Dressed to thrill
Akshay Churi, India’s representative at the coveted Crown Championships to be held in Chicago, talks about cosplay and how he puts great effort into becoming the character in his performances
After wowing everyone at the Maruti Suzuki Arena Indian Championship of Cosplay 2019, the winner Akshay Churi will soon be on his way to Chicago to represent India at the annually-held Crown Championships of Cosplay. He will be competing against champions from countries like USA, Australia, China, France, Austria, Singapore and Indonesia for the Quest for the Crown. The global champion will win a cash prize of $5,000. But before we send him off with lots of love and luck, we find out how he got into cosplay and how he has equipped himself to bring home the world championship.
Churi is a CGI (Computer-generated Imagery) generalist by profession, and a cosplayer by passion. "It’s quite a challenge to manage work and cosplay in my industry. But it’s all about finding the perfect balance. I usually work on my costumes on the weekends for around eight hours and take out a couple of hours on weekdays too," he says.
Cosplay has become an integral part of Churi’s life. He believes that it is an art that involves perfecting the look as well as putting in the act to imitate his favourite fictional characters. "As the word ‘cosplay’ suggests, it involves ‘costume’ and ‘play’. Personally I feel incomplete if Im not performing as the character. Although my priority is perfecting the look and proportions, I also take utmost care to research the background of the character and act the part. It defines your costume and also makes you look cool," he shares.
Taking us back to his debut as a cosplayer, Churi says, "My very first cosplay was Batman from Christopher Nolan’s The Dark Knight Rises. I presented it at Bangalore Comic Con India in 2014. A lot of things went over my head for my first cosplay. Though I had very little experience, I was fortunate to have the help of a few friends. I was nervous at the convention as I was grabbing eyeballs. But I also received a lot of compliments for my costume which made me feel at ease. By the end of the convention, it was an overwhelming experience and it made me come back with cosplay every year."
Churi cosplayed as Jim Raynor to win the national finals. "The previous year, I cosplayed as mobile suit MSN-06S Sinanju from the anime series Mobile Suit Gundam Unicorn. It was the first time I was making such a big costume and a lot of trial and error was involved. This time around, I wanted to put to use the things I learnt from the past year and make a very wearer-friendly yet mobile costume. Jim Raynor popped into my head. I’ve always liked the marines from StarCraft. Raynor’s backstory and his road to glory was very appealing to me. I am also a huge fan for mecha and armour. All these things led me to finalise on the character and bring it to life," he recalls.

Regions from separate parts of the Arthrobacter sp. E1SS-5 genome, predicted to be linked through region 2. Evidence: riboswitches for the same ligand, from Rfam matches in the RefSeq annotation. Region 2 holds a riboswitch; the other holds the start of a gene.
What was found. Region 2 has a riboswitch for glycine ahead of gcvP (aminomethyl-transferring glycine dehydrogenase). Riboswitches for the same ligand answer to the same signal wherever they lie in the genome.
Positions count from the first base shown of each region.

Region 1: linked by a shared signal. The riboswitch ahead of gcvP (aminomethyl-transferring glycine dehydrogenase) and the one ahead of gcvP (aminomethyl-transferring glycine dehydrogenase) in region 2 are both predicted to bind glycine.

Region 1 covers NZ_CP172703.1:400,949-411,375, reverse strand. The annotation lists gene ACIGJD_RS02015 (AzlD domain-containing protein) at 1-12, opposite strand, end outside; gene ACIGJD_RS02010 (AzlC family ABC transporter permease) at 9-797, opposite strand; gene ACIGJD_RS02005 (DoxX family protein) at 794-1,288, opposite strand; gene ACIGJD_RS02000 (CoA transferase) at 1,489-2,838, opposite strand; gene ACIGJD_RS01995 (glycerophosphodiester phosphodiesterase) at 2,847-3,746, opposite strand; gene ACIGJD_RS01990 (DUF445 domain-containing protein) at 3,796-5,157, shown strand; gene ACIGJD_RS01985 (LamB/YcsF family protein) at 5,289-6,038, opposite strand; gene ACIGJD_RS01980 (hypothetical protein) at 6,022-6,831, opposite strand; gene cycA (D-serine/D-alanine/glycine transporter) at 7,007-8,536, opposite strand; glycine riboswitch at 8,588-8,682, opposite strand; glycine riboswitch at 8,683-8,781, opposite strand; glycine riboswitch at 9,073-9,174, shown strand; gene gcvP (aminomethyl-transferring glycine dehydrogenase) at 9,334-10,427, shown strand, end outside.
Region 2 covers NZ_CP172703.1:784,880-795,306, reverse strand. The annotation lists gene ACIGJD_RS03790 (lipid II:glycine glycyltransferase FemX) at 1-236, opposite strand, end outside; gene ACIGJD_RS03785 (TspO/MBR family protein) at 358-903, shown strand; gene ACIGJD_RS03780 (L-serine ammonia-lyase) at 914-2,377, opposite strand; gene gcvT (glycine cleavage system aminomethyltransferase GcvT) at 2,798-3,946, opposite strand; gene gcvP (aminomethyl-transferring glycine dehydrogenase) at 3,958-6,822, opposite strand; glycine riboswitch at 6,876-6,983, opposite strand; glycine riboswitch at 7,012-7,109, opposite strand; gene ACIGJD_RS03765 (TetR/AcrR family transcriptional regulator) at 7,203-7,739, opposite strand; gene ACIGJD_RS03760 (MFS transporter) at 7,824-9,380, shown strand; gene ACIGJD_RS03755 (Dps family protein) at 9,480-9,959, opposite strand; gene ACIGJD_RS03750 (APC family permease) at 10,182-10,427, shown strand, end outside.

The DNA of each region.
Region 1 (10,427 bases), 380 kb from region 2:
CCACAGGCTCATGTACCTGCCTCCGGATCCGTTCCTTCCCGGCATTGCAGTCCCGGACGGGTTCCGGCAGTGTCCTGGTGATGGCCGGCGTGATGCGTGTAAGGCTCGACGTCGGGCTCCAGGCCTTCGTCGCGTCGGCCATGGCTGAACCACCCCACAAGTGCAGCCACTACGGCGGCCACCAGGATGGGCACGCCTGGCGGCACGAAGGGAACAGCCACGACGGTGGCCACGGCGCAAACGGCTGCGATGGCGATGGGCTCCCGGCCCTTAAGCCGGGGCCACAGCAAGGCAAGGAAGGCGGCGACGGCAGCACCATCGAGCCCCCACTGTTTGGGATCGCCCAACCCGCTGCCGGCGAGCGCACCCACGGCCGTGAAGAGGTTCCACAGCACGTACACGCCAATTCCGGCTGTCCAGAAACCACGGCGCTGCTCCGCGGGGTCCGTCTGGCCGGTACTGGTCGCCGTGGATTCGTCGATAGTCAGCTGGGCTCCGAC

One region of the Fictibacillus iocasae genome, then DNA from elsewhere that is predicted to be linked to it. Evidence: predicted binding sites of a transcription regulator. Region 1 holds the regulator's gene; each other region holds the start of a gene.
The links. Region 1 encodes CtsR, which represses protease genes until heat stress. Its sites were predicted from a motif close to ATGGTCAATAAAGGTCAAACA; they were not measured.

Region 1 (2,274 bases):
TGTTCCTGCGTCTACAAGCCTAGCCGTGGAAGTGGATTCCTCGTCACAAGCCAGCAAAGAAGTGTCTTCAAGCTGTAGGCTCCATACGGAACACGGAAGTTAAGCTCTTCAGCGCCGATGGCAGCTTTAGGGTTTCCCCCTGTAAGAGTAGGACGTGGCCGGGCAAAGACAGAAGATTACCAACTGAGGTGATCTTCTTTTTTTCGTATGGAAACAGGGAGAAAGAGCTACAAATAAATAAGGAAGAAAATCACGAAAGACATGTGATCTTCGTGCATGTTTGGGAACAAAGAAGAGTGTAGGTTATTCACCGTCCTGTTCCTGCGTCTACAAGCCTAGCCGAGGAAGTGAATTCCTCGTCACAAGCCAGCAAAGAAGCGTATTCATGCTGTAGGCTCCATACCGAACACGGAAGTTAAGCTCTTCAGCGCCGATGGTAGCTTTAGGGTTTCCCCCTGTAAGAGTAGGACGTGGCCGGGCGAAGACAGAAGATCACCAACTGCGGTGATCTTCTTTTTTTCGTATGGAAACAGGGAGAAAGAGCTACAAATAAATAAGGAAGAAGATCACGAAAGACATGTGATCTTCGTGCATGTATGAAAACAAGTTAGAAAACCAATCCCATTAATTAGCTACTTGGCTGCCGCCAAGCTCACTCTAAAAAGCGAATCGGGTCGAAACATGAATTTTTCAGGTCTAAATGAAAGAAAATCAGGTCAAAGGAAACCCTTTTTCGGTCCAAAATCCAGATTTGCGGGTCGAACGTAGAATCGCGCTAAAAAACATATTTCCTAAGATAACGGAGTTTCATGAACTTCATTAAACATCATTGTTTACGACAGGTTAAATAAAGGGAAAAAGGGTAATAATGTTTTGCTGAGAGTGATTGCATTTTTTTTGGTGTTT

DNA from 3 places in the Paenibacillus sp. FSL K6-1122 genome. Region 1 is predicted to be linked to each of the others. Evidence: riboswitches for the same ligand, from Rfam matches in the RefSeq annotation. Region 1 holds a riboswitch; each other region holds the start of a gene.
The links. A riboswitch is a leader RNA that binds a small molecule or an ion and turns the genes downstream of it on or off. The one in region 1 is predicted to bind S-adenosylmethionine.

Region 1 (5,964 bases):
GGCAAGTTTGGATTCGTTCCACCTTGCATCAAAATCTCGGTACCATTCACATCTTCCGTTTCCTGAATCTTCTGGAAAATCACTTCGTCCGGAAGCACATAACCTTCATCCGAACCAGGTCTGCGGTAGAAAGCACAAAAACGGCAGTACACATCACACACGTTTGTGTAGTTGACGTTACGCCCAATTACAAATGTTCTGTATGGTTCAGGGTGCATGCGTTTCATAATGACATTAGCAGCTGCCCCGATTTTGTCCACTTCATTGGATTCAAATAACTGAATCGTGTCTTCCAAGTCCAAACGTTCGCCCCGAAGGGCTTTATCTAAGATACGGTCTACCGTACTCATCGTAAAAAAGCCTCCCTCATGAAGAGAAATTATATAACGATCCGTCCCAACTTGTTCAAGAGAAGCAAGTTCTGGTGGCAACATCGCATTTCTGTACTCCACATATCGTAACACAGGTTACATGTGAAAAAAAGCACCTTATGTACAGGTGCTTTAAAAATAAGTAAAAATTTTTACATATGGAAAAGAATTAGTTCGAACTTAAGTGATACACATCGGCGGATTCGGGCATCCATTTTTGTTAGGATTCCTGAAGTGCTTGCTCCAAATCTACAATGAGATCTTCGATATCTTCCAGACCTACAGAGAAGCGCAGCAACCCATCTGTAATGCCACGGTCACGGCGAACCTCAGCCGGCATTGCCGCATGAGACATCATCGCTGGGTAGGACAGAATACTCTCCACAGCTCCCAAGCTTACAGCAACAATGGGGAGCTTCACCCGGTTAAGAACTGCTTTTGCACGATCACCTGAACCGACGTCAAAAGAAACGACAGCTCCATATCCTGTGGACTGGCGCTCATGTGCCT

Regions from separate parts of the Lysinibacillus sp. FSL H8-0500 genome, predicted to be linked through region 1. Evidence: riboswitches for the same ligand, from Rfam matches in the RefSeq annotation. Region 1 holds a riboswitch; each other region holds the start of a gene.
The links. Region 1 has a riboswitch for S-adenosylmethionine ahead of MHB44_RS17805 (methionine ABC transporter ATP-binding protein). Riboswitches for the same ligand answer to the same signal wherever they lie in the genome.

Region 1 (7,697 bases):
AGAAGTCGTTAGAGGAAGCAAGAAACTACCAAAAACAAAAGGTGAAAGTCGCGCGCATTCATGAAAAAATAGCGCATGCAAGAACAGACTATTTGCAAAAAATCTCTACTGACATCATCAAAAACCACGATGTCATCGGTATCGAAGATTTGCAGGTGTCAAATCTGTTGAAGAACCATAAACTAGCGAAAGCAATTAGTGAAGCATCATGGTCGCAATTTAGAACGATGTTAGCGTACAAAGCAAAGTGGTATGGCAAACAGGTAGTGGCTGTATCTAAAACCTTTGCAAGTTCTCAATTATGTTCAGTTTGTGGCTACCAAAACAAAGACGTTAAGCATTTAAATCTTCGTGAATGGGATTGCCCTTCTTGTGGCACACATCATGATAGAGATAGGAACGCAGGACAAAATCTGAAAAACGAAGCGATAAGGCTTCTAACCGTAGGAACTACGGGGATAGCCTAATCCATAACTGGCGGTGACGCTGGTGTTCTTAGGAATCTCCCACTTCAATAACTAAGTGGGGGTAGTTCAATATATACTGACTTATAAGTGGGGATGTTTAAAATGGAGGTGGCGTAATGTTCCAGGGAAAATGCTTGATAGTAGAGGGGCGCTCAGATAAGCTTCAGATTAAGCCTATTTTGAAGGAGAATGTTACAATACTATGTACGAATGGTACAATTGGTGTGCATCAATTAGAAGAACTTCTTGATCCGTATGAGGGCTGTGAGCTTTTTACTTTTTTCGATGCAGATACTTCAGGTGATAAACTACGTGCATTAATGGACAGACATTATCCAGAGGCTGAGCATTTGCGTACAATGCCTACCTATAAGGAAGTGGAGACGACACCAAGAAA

Raynor is a major protagonist in the science fiction real-time strategy video games StarCraft and Brood War, and is a player character in StarCraft II: Wings of Liberty. Outside video games, the predominant fictional character also appears in the novels such as Liberty’s Crusade and Queen of Blades, and his backstory is explored in the novels Heaven’s Devils and Devil’s Due. Robert Clotworthy voices the character in all video game appearances.
As complicated as it was, how long did it take for Churi to put the costume and the whole look together? "It took me 30 days to get the costume ready. Everything about the costume has been built from scratch. I started by making a 3D model of the costume in Autodesk Maya. It was based on images of the figurine. Then it was imported into another program called Pakura to make templates and after that it was transfered to eva foam for the actual build. The basic structure is built with eva foam and I used PVC pipes for its internal structure. The stilts in the costume are made with CPVC pipes, and wood and foam is used for the external shape. Bicycle tyre tubes were used to recreate the wire and tube effect. The helmet is made up of acrylic sheet, which is blow formed to form a dome. All other tiny details are either cut out of foam, MDF wood or sunboard. The costume is hand painted using acrylic and oil paints. Led strips and acrylic are used for the lighting effects," describes Churi.
After so much effort being put into making a costume and even more practice to bring the character to life, Churi’s win was well-deserved. But he has another elaborate plan for the upcoming world championship. "For the final round of the crown championships I will be cosplaying as a character from a popular video game franchise called Monster Hunter. It’s called the Zinogre God based on a S H Figuarts action figure. I do plan to go all in. It’s an international stage and I’ve got to do well for myself and for the cosplay community back here in India," he says.